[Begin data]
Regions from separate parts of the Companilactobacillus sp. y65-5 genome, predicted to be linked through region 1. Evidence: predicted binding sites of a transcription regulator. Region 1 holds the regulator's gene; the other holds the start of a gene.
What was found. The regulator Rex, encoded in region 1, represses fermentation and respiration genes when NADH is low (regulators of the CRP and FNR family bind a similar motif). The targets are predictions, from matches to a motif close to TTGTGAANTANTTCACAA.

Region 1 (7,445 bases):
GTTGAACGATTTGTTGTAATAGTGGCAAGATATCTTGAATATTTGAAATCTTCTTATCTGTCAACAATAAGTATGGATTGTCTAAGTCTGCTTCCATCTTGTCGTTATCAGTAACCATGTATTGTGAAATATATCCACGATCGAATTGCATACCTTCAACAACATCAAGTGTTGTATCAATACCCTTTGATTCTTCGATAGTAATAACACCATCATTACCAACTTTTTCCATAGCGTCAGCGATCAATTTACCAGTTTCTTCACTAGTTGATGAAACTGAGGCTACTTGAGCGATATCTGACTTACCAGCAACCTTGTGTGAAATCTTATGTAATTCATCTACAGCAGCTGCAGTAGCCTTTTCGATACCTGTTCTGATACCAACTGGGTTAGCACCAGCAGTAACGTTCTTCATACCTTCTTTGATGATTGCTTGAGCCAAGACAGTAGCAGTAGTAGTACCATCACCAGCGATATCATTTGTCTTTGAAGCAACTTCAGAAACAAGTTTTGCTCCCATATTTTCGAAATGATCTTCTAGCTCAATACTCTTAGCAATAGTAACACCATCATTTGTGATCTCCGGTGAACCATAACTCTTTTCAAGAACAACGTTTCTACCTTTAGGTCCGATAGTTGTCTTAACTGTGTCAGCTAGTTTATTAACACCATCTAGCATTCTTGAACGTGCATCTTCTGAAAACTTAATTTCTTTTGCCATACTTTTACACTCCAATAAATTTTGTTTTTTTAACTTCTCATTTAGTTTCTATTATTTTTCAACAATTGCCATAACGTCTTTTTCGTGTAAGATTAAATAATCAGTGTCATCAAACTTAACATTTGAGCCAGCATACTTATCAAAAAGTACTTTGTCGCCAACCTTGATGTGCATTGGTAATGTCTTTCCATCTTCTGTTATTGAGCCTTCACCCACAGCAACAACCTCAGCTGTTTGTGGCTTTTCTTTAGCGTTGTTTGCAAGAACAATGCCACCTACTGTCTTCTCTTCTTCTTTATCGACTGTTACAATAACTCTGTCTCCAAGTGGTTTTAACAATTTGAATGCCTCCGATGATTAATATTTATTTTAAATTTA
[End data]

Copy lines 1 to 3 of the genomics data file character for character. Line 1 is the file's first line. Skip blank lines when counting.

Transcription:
Regions from separate parts of the Companilactobacillus sp. y65-5 genome, predicted to be linked through region 1. Evidence: predicted binding sites of a transcription regulator. Region 1 holds the regulator's gene; the other holds the start of a gene.
What was found. The regulator Rex, encoded in region 1, represses fermentation and respiration genes when NADH is low (regulators of the CRP and FNR family bind a similar motif). The targets are predictions, from matches to a motif close to TTGTGAANTANTTCACAA.

Region 1 (7,445 bases):